Recently I interviewed Dr. Aimie Apigian, and we chatted about stored trauma and thyroid autoimmunity. If you would prefer to listen the interview you can access it by Clicking Here.
Recently, I did an interview with Josie Warren, who personally dealt with multiple autoimmune conditions. She mentioned that chronic stress was the single most important factor in regaining her health. In this interview, Dr. Aimie will differentiate between stress and trauma. Even though I did the interviews about a month apart, I relistened to the episodes on my own back-to-back. While I always bring up stress to my patients, Dr. Amie made me realize that it’s not just about dealing with the fight or flight response and blocking out time for meditation, as it goes well beyond this.
I am very excited because I am going to chat with Dr. Aimie Apigian about stored trauma and thyroid health. Dr. Aimie is the leading medical expert on how life experiences get stored in the body and restore the body to its best state of health through her signature model and methodology, The Biology of Trauma. She is a double Board-certified medical physician in preventative medicine and addiction medicine. She has a Master’s in biochemistry and a Master’s in public health. In addition to her medical training, she is also a functional medicine physician. Dr. Aimie has trainings and certifications specifically in neuroautoimmunity; nutrition; genetics for addictions, mental health, and mood; and behavioral disorders. She has several certifications in various trauma therapies, including the instinctual trauma response model; somatic experiencing, which was developed by Dr. Peter Levine; and NeuroAffective Touch by Dr. Aline LaPierre. Thank you so much for joining us, Dr. Aimie.
Dr. Aimie Apigian:
Absolutely. I am really excited for this conversation. Such an important conversation. Thank you for the invitation.
You’re welcome. I agree. Definitely a very important conversation we’re about to have. Can you start out by giving your background? How did you start helping people with trauma? Getting into how you developed your signature model and methodology, The Biology of Trauma.
When you were reading my introduction, it takes me down memory lane of all the different trainings I’ve had, yet at the end of the day, this was actually just for me to save my own life and to try to help my son Miguel, who I had adopted. It was while I was in medical school at Loma Linda University. 2008 was when Miguel came into my life. He was a foster child at the time, four years old, landed in my home. I thought I knew what to do. I thought that my love was strong enough to heal him of all of his prior wounds that he had had up until that point. I had so much to learn. He was really the one that opened that door up for me. I made a commitment to him to figure out what he needed in order to help him be happy. I wanted him to have some happy years in his childhood.
What I saw happening was that he was bringing his past with him as if it were still happening. My love continued to actually be a trigger for him, and he would be very reactive and not want to connect with me because that did not feel safe to him. When I saw that not changing with time, I got very worried about his future. I started diving into trauma at that time. It was specifically around attachment because that’s what I recognized was his core issue.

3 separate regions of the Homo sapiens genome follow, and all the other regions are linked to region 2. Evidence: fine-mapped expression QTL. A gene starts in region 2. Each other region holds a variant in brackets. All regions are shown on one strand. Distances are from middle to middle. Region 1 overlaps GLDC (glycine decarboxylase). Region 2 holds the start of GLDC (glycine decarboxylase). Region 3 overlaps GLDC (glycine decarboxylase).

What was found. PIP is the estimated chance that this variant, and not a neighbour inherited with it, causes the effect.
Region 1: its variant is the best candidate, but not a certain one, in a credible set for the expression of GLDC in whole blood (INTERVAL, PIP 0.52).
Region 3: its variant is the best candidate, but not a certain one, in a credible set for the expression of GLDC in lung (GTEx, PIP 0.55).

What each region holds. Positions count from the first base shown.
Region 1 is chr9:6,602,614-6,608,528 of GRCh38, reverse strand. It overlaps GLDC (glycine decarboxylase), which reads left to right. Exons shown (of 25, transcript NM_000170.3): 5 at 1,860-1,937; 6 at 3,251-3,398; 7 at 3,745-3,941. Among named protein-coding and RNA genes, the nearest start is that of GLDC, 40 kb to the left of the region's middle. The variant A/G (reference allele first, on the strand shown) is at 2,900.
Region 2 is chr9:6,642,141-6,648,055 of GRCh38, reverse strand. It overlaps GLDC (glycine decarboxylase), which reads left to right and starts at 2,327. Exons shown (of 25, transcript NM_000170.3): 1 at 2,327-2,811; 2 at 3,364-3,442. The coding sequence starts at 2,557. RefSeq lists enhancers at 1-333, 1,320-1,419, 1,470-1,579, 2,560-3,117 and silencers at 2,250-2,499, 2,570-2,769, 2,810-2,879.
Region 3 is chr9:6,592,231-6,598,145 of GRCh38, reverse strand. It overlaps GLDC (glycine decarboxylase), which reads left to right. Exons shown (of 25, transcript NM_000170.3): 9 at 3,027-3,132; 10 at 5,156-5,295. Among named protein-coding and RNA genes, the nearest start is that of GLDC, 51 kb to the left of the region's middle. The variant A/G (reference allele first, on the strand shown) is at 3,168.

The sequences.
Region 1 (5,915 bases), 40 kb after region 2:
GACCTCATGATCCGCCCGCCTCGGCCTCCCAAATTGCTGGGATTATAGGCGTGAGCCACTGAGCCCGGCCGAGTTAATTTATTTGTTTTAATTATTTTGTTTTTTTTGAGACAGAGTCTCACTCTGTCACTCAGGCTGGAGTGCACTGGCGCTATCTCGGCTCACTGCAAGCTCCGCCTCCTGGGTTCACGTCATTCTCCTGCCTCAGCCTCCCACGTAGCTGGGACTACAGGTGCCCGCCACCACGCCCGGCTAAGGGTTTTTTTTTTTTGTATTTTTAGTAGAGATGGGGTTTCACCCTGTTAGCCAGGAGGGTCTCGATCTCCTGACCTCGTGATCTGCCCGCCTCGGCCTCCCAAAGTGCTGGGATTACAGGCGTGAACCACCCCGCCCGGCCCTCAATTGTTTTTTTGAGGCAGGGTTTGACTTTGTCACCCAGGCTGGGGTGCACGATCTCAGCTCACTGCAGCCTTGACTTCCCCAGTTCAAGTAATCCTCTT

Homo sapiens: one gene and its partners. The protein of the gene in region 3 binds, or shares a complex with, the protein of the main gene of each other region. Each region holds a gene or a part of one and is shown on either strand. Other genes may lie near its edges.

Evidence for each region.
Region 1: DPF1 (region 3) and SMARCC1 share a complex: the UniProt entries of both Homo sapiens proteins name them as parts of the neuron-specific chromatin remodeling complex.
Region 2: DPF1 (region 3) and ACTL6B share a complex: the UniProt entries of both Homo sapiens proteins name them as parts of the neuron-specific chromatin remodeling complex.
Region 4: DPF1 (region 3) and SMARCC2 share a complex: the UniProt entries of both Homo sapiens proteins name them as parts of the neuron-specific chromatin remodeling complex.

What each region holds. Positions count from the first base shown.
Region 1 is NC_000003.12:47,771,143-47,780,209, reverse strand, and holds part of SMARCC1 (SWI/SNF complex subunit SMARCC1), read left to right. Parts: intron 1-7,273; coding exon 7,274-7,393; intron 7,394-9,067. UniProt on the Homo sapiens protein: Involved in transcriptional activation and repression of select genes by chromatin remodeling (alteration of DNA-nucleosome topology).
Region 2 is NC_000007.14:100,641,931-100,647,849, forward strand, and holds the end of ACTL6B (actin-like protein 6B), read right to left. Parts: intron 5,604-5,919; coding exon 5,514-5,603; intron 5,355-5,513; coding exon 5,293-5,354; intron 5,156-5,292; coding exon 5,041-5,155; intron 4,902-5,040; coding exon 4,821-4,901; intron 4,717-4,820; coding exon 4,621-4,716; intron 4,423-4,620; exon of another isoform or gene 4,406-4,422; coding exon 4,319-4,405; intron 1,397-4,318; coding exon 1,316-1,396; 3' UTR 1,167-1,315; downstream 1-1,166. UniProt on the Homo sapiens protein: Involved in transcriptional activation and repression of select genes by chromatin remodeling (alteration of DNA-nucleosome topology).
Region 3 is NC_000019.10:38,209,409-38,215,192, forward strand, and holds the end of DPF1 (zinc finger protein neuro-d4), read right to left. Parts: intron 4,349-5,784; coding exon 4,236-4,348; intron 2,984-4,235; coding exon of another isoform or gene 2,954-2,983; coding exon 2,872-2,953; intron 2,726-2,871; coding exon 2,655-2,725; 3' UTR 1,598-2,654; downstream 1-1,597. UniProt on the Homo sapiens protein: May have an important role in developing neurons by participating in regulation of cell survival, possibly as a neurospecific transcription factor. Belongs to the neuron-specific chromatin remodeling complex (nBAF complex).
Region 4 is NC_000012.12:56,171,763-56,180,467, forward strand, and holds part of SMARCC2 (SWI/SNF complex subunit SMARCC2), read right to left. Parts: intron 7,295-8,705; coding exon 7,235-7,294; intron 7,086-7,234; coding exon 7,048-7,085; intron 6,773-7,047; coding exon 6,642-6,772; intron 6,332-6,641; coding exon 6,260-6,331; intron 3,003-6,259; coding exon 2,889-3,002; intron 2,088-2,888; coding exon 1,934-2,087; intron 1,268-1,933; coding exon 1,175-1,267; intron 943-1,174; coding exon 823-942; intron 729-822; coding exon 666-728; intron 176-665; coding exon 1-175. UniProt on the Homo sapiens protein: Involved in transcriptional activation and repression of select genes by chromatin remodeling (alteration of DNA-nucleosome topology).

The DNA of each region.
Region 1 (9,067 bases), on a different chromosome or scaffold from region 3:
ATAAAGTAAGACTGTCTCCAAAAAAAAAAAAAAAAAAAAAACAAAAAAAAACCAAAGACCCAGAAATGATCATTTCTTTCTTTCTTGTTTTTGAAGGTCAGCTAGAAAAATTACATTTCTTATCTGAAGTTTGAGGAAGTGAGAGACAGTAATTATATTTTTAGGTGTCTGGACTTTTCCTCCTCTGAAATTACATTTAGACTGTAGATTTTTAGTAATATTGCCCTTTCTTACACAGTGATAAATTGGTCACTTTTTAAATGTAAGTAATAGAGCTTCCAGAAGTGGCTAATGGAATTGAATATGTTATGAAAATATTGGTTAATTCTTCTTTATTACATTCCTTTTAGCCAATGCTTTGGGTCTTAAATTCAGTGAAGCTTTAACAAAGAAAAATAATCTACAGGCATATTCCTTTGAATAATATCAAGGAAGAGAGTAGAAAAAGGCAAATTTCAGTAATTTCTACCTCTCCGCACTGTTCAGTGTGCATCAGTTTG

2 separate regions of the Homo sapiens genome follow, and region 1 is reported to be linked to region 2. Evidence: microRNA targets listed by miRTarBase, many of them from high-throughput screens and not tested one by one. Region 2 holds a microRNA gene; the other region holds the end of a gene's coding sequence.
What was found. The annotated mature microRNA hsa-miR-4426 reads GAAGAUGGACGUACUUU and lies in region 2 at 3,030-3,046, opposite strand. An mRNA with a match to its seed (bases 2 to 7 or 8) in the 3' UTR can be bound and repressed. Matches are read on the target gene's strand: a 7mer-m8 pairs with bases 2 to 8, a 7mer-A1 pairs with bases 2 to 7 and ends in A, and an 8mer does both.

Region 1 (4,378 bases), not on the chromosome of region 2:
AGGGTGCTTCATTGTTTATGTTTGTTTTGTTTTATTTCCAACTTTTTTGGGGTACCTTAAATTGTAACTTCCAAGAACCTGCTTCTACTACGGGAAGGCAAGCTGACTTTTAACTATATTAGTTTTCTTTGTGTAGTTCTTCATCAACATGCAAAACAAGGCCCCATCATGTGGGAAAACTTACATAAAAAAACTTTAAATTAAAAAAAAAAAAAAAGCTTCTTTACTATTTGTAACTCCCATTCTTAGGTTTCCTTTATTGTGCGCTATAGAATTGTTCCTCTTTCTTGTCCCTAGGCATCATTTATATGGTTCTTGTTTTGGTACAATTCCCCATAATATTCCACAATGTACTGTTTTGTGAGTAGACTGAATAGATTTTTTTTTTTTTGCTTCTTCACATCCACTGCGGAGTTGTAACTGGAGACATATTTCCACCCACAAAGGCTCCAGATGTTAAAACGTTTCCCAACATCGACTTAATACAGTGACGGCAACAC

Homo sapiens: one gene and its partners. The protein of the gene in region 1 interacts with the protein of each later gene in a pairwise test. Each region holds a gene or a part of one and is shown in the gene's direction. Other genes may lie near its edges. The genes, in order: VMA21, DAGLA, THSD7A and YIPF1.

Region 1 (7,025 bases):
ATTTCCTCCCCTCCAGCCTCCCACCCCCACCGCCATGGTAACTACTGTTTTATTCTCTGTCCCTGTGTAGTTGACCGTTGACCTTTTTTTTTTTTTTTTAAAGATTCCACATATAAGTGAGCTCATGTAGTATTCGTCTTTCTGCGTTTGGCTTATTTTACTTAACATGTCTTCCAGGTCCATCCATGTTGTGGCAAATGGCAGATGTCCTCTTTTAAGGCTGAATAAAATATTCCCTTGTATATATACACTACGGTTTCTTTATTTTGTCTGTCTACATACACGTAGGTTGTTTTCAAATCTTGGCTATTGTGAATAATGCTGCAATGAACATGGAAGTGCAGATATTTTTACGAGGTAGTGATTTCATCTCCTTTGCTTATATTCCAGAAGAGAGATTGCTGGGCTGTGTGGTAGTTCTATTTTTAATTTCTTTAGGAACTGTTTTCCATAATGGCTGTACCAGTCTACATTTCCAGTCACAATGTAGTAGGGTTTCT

Then I went on to general surgery residency after medical school. I was finishing up my third year of general surgery residency. I am on transplant surgery rotation of all things. My body broke. I got so sick that I could not even get out of bed for a period of time. I saw my conventional medicine doctor and found from my lab results that I had high autoimmune markers, that my thyroid levels were off, but not yet to the point where they would diagnose me with anything. They did diagnose me with chronic fatigue because they couldn’t figure out why I was so fatigued that I could not get out of bed. I actually ended up having to take a medical leave; that’s how sick I got.
In the process, what I realized through my studies on trauma was that all of the health symptoms and conditions that I was having, or at least that I was on the pathway to having, all of them were related to adverse childhood experiences. I had no idea why because that was not me, or at least I thought. That was my son. My son had had a lot of childhood trauma. I had not. Why was I having the same health issues as one of them?
It started me on this pathway of asking questions around, well, what exactly is trauma? What exactly are those things that happen in childhood that create these adult-onset diseases? Through that process, I started learning and tracking my own system, experimenting with my own system, then started all of my trauma therapy trainings, all to help me better understand what was happening in my own body and how to get my life back. What I was experiencing was not what I wanted my future to be.
That is how I developed all this. That is how this started. This was never intended initially to go out and help other people, and certainly not to start a professional training program, where I am training professionals around the world in my methodology. This started with me having to figure it out for myself, not knowing if it could be done, not knowing if as an adult, we could actually rewire these trauma and stress patterns that have been in our system since childhood. I was willing to figure it out and do everything that I could in order to see if it could be done, just to get my life back.
That is some story. Thanks for sharing. When working with any chronic health condition, most listeners have a thyroid or autoimmune thyroid condition, be it hypothyroidism or hyperthyroidism. A decent number of people will respond just to diet and lifestyle, stress management, getting proper sleep, taking supplementation. There will be people who just don’t respond, not to say that with all of these people, it’s adverse childhood experiences. Is it still safe to say that at least in some of these people, that is playing a role in them not getting the results they or I are expecting to get?